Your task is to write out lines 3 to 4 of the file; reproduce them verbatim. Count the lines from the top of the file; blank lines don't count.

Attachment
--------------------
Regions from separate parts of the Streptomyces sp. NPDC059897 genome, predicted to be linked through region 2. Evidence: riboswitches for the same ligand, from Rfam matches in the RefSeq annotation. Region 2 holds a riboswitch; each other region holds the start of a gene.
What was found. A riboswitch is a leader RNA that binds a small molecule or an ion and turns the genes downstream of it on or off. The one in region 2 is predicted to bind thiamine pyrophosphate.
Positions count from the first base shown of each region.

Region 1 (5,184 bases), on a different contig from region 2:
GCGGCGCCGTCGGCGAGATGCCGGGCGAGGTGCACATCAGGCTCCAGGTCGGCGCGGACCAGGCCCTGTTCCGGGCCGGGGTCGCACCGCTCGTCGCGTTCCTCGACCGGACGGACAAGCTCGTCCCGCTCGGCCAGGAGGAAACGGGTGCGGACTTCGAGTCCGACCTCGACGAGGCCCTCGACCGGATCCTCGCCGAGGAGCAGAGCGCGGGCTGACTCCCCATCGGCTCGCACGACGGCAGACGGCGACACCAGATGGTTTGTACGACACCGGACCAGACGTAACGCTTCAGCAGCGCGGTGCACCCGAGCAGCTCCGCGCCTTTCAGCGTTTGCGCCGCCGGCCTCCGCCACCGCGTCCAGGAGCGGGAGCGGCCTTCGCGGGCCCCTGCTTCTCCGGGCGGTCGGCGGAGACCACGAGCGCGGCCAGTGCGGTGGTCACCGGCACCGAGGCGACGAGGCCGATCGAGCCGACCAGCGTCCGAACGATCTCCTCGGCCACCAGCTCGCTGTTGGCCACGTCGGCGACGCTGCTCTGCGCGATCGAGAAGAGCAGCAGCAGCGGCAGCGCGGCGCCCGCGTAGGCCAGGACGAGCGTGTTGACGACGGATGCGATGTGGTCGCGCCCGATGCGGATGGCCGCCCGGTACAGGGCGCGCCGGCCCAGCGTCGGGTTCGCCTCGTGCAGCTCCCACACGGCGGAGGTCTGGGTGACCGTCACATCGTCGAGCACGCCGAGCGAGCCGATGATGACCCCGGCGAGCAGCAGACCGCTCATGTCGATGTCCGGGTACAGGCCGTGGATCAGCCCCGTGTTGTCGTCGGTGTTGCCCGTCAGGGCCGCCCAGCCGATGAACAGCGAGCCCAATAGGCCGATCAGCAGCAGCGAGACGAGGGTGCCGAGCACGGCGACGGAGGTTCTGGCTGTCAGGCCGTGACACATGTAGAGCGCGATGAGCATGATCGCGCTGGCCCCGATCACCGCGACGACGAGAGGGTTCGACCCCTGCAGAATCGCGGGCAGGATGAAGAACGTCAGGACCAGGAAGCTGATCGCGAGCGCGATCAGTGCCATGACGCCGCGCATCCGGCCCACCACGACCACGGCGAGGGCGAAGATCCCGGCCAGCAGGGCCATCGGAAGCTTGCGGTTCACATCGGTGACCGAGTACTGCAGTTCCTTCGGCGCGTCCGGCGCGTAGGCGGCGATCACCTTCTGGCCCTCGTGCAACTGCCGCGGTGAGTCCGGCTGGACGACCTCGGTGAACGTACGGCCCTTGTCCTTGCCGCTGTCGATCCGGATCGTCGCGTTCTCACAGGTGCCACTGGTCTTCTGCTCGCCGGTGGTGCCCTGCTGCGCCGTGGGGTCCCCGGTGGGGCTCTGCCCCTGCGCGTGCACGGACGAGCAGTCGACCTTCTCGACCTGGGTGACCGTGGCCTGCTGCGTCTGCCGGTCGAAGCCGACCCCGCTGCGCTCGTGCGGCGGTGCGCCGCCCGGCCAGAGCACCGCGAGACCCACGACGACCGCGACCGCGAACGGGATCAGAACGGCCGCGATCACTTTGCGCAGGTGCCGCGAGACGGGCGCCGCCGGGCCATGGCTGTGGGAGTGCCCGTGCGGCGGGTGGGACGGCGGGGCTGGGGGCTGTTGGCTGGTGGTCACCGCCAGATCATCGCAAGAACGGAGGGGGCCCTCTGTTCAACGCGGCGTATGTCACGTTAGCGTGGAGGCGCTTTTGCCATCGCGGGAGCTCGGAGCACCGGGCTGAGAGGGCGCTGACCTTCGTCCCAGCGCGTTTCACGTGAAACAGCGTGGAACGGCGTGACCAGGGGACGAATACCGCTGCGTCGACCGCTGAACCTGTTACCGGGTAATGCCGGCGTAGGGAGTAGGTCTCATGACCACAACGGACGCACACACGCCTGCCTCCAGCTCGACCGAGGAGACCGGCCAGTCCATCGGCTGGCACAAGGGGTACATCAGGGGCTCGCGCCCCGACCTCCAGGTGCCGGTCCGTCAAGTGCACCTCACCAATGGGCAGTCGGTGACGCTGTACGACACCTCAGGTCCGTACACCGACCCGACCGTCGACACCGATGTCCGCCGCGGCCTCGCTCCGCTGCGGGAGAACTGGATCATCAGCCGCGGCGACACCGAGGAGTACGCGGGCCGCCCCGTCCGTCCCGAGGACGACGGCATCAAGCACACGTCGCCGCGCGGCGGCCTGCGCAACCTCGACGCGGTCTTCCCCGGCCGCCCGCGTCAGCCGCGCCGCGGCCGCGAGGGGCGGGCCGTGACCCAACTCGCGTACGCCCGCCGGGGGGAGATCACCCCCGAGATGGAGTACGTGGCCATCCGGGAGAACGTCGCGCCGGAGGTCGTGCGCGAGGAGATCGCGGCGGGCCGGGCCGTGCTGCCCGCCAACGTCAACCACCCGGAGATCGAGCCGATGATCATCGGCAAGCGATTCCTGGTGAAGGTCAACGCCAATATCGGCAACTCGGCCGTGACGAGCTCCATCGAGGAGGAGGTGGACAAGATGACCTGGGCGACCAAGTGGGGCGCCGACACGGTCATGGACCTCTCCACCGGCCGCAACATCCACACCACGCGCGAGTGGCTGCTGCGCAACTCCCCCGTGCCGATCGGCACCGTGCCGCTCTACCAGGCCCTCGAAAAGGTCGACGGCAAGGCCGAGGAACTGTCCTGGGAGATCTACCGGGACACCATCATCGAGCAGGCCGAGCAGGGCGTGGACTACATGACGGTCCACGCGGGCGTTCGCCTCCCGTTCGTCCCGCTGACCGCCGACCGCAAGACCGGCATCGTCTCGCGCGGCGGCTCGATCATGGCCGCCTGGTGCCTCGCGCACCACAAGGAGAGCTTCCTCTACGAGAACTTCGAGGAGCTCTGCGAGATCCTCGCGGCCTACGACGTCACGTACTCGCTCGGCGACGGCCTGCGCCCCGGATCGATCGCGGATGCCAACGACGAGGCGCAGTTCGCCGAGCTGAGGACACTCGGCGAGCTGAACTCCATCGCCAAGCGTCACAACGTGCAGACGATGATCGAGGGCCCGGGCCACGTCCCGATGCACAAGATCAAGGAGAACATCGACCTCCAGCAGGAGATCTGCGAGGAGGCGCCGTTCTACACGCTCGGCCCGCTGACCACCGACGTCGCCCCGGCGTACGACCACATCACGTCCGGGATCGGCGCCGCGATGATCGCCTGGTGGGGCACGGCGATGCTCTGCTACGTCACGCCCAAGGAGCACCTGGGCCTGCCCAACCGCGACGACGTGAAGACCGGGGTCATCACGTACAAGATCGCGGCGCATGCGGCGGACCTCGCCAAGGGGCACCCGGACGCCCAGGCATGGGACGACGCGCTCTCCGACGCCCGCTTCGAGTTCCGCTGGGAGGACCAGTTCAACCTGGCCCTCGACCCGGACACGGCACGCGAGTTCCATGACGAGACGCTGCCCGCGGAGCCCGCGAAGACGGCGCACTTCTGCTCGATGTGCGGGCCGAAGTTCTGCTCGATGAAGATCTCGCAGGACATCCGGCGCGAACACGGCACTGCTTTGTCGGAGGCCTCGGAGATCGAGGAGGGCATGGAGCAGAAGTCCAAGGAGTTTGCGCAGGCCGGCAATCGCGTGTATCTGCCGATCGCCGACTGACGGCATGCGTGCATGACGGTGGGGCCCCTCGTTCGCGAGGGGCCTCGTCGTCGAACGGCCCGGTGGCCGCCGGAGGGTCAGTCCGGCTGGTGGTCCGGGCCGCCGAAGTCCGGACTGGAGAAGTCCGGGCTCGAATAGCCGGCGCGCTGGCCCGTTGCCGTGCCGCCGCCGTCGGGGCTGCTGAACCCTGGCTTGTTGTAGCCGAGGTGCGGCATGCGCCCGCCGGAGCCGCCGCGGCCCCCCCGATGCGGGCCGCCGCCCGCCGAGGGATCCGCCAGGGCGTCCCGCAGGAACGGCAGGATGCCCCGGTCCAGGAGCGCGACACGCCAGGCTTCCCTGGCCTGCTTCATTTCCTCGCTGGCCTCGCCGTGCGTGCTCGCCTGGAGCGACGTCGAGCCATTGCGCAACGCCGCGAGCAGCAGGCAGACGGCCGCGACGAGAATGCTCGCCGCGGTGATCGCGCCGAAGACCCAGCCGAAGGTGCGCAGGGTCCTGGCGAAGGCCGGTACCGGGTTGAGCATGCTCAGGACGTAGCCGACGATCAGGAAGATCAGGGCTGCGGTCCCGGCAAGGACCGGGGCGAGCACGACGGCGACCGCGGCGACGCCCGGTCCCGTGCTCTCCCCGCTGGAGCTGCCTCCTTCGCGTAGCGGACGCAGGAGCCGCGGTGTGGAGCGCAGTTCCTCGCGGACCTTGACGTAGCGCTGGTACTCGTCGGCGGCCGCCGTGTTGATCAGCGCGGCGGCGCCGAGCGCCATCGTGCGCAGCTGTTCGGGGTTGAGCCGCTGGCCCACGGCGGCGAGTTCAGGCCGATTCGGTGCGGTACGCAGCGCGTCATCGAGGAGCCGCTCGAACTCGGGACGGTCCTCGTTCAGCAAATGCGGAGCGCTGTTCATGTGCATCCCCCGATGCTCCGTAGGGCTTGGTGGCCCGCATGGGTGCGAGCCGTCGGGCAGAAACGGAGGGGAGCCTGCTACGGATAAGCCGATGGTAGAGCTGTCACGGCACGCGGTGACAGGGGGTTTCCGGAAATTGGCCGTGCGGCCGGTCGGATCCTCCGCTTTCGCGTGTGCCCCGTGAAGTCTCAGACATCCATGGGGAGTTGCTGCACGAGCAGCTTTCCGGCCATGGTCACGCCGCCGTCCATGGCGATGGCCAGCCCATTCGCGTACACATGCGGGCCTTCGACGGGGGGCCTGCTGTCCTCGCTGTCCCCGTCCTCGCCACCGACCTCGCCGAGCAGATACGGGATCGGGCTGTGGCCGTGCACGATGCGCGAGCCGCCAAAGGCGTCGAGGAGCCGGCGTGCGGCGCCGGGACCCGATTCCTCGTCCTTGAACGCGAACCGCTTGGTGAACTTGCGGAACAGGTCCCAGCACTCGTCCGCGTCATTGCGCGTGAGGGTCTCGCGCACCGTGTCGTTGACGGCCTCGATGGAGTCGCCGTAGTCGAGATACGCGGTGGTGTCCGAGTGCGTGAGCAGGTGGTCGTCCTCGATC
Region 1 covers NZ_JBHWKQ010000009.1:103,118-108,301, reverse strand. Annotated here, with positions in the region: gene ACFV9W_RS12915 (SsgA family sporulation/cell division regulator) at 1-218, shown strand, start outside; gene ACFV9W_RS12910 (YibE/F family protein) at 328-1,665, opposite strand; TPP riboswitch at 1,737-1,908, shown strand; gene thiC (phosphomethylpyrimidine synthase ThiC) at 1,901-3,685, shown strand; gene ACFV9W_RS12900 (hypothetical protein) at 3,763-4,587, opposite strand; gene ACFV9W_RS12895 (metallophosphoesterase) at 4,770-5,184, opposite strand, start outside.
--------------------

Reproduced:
Positions count from the first base shown of each region.

Region 1 (5,184 bases), on a different contig from region 2: